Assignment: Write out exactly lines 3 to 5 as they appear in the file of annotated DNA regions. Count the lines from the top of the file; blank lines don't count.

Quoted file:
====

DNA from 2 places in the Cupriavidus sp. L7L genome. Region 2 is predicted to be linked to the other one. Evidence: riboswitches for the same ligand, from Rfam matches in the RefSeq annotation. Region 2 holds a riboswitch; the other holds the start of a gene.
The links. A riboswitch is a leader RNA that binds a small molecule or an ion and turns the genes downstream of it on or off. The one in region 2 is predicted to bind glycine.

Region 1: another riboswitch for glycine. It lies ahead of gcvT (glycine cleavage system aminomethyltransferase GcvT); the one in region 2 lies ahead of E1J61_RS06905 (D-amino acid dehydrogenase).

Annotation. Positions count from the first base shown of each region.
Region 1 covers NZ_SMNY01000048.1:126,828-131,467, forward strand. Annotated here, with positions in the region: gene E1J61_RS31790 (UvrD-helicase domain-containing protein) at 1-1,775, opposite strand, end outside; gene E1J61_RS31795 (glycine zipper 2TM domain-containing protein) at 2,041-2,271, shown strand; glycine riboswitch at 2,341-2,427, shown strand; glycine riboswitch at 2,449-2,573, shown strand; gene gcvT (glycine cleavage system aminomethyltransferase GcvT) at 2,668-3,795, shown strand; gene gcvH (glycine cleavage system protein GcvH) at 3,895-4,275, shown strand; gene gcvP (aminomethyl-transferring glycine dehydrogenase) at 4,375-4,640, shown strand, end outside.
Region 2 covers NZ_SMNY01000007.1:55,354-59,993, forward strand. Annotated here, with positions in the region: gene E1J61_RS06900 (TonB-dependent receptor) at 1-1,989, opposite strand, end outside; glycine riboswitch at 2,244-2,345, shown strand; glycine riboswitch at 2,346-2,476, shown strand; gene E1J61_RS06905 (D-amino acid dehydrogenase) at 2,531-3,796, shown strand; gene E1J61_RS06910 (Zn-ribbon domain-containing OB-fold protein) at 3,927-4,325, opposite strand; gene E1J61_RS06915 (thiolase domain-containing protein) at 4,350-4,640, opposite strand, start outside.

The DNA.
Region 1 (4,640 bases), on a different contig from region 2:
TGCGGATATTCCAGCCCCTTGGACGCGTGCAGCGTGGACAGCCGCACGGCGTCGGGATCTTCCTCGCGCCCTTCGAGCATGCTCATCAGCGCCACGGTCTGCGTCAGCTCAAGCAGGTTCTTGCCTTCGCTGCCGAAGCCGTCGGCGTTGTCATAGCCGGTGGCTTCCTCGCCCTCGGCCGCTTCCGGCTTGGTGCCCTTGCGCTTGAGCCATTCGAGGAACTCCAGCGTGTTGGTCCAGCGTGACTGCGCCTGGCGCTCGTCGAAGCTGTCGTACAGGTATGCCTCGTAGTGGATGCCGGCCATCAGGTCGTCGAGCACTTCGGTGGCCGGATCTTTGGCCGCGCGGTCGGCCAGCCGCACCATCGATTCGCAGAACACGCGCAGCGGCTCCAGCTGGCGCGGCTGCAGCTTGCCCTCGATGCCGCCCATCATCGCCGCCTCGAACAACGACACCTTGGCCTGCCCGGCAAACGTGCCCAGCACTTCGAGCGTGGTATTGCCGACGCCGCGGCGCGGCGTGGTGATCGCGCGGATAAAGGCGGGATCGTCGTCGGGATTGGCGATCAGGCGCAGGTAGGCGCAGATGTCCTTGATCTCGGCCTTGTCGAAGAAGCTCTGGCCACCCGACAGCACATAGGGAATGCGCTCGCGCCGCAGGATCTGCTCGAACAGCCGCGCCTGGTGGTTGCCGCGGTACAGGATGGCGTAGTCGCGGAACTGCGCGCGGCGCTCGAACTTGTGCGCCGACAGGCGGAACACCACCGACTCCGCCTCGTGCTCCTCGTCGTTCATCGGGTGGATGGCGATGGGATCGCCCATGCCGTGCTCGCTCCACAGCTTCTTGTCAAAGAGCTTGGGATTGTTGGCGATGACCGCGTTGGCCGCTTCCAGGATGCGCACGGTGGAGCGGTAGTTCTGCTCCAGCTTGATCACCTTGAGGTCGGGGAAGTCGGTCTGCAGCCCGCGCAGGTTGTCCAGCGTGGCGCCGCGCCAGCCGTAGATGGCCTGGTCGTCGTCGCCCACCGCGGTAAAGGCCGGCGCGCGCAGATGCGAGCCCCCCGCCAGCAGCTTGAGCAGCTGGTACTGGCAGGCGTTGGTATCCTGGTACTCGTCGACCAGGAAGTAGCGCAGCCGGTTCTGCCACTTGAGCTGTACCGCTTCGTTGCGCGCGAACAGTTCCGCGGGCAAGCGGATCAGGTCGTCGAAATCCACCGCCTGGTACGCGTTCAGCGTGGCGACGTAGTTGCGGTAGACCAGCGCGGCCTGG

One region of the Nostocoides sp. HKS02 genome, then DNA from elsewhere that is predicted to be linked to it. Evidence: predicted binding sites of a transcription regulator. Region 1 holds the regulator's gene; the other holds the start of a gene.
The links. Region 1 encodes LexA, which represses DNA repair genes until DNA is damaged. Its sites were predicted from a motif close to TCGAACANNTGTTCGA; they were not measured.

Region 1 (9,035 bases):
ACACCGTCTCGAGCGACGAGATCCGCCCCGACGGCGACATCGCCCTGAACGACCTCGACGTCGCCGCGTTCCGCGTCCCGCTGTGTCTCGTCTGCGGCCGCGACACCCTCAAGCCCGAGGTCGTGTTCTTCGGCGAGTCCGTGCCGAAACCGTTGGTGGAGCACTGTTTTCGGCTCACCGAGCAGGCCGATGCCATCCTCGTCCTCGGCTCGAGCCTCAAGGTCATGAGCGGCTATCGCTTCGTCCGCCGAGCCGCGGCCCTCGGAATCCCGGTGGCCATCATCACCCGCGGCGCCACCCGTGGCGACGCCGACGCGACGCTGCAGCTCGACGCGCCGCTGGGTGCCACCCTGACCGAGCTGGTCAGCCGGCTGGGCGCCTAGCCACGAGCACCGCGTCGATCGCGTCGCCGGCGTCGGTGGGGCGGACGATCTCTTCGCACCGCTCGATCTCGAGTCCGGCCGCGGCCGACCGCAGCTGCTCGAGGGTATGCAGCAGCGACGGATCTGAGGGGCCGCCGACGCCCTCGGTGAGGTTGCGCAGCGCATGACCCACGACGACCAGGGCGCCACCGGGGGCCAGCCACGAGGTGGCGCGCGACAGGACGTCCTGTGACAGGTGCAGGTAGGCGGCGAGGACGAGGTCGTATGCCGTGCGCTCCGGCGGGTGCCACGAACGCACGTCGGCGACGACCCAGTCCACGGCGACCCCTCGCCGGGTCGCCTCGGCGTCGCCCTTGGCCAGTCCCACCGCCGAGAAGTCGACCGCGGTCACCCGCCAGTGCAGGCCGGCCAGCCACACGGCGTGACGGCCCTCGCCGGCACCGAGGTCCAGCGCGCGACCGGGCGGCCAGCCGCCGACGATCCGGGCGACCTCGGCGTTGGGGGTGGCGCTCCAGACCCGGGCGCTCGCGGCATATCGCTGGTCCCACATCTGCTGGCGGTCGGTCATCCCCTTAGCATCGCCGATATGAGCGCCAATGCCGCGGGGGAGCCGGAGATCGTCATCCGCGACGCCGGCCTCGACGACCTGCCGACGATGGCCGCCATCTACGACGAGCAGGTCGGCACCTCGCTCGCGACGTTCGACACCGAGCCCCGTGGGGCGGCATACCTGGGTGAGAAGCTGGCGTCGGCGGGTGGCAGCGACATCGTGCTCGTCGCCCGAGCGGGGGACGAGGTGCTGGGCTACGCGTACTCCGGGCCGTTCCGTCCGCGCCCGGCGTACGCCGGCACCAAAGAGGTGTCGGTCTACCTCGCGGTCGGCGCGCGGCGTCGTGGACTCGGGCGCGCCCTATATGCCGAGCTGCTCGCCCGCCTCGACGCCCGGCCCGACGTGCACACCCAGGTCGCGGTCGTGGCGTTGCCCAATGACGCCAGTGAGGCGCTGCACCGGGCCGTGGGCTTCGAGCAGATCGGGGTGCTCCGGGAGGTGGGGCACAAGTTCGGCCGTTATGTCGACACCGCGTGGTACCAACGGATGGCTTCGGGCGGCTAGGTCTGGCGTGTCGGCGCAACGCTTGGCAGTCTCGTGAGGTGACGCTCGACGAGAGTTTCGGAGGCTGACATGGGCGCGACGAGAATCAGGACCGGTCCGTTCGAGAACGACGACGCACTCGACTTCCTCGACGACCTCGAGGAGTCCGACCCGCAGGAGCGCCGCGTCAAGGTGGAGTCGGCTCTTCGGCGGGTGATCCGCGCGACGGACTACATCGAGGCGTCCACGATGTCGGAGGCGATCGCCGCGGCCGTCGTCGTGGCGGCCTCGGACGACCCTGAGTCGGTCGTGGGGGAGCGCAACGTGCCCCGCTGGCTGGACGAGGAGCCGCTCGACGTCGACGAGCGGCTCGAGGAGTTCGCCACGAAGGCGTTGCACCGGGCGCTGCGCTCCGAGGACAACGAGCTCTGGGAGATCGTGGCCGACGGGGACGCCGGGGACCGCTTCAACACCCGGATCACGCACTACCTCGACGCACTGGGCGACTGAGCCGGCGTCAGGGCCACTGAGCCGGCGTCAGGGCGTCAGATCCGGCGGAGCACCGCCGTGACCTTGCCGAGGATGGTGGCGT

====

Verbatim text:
Region 1: another riboswitch for glycine. It lies ahead of gcvT (glycine cleavage system aminomethyltransferase GcvT); the one in region 2 lies ahead of E1J61_RS06905 (D-amino acid dehydrogenase).

Annotation. Positions count from the first base shown of each region.
Region 1 covers NZ_SMNY01000048.1:126,828-131,467, forward strand. Annotated here, with positions in the region: gene E1J61_RS31790 (UvrD-helicase domain-containing protein) at 1-1,775, opposite strand, end outside; gene E1J61_RS31795 (glycine zipper 2TM domain-containing protein) at 2,041-2,271, shown strand; glycine riboswitch at 2,341-2,427, shown strand; glycine riboswitch at 2,449-2,573, shown strand; gene gcvT (glycine cleavage system aminomethyltransferase GcvT) at 2,668-3,795, shown strand; gene gcvH (glycine cleavage system protein GcvH) at 3,895-4,275, shown strand; gene gcvP (aminomethyl-transferring glycine dehydrogenase) at 4,375-4,640, shown strand, end outside.